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A Broken Promise in Texas: Race, the Death Penalty and the Duane Buck Case
Two years ago, the Supreme Court looked over a cliff and decided not to jump. The question was whether a core section of the Voting Rights Act of 1965, as renewed by Congress in 2006 for another 25 years, was constitutional. A majority opinion by Chief Justice John G. Roberts Jr. strongly suggested that it wasn’t.
2/18/11The Columbia Journal of Race and Law, whose editor-in-chief is Sheila Adams (Columbia Law, '11), made its official debut today. Sheila is a current Warren Scholarship recipient and a former Summer LDF Law Intern.
Better known for crime fare like “I (Almost) Got Away With It” and “Deadly Women,” Investigation Discovery is using Black History Month to turn the spotlight on three unsolved, racially motivated killings of the 1960s. For Keith Beauchamp, the 39-year-old documentary filmmaker who is an executive producer of the series and its host, it is familiar terrain.
(Washington, DC) -- The NAACP Legal Defense & Educational Fund, Inc. (LDF) applauds the U.S. Senate’s vote this afternoon to confirm James E. Graves, Jr. to the U.S. Court of Appeals for the Fifth Circuit. The Fifth Circuit is the federal appellate court for Mississippi, Louisiana, and Texas. James Graves is the first African-American judge from Mississippi ever to serve on the Fifth Circuit.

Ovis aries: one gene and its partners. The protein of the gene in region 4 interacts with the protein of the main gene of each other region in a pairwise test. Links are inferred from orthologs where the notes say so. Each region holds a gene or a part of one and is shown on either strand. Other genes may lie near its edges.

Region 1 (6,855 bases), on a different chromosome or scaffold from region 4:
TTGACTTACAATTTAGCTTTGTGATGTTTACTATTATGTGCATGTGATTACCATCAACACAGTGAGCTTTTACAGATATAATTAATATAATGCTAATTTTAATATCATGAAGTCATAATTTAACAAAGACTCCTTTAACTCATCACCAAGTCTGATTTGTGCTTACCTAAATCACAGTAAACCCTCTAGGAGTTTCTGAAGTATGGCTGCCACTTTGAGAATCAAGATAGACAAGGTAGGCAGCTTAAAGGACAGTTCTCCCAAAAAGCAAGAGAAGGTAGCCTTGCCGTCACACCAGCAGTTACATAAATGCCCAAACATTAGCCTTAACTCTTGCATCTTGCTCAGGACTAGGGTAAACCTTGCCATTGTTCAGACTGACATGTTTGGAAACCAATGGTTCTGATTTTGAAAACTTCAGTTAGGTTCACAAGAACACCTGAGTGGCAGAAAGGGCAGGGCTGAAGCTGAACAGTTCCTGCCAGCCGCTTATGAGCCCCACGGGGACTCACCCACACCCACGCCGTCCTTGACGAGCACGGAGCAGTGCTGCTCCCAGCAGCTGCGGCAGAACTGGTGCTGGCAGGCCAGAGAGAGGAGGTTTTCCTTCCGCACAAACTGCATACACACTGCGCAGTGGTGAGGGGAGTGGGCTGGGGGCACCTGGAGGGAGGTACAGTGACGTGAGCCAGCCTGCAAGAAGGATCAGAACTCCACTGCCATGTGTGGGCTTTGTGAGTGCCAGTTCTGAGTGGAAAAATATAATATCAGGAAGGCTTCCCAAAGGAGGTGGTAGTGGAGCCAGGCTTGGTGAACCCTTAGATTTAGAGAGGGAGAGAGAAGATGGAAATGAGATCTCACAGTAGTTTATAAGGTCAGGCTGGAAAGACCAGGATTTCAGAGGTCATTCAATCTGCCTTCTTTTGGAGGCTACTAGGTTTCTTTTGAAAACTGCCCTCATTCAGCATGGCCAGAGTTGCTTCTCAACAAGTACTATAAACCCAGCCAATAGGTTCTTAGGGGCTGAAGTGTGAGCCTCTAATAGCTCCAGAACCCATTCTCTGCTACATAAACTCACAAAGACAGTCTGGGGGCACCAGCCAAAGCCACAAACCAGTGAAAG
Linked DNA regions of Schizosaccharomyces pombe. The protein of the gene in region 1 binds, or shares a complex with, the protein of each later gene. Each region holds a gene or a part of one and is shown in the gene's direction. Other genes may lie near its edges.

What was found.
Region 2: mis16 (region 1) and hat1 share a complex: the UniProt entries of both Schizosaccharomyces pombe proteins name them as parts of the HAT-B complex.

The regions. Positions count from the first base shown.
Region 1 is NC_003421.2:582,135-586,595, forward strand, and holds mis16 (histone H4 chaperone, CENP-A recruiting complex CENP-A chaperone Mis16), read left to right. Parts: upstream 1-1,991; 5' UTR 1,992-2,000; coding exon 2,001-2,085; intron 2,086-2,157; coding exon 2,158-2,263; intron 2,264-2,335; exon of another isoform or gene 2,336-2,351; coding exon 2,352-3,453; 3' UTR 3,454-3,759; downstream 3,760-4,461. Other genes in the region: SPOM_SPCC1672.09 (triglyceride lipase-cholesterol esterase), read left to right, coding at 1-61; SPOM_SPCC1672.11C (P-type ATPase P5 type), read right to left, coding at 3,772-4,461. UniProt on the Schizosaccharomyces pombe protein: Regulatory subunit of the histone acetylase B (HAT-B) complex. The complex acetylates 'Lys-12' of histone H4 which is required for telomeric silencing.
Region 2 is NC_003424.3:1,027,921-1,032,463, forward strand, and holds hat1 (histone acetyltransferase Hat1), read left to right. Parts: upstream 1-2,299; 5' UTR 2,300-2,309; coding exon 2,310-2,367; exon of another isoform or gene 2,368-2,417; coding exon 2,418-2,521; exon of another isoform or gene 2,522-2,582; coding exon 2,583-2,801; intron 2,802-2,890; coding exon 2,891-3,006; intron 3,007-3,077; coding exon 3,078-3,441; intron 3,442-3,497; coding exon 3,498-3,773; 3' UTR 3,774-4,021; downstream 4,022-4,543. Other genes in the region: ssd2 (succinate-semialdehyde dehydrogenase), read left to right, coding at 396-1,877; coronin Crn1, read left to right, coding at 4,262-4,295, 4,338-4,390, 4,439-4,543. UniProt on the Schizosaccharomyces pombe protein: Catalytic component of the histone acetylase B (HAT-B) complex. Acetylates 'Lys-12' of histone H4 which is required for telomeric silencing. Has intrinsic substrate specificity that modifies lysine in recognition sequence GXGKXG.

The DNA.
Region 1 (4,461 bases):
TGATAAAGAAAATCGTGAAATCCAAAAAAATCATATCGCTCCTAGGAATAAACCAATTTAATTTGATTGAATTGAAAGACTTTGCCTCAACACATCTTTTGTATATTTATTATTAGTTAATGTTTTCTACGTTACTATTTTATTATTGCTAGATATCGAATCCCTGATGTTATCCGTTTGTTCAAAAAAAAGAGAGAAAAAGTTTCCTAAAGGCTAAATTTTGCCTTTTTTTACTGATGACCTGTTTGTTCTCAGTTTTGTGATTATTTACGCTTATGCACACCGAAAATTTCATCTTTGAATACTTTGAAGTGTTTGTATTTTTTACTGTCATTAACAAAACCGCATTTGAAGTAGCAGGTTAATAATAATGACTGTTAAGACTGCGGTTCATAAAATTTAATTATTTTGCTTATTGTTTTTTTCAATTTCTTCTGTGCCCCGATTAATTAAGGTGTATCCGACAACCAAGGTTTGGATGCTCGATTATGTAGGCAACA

February is Black History Month and Tell Me More observes the month with a series of short vignettes. In this installment, regular contributor Arsalan Iftikhar shares his black history hero.
I'm Arsalan Iftikhar, a civil rights attorney and frequent contributor to Tell Me More's Barbershop segment. The black history figure who has always been a hero of mine is Thurgood Marshall.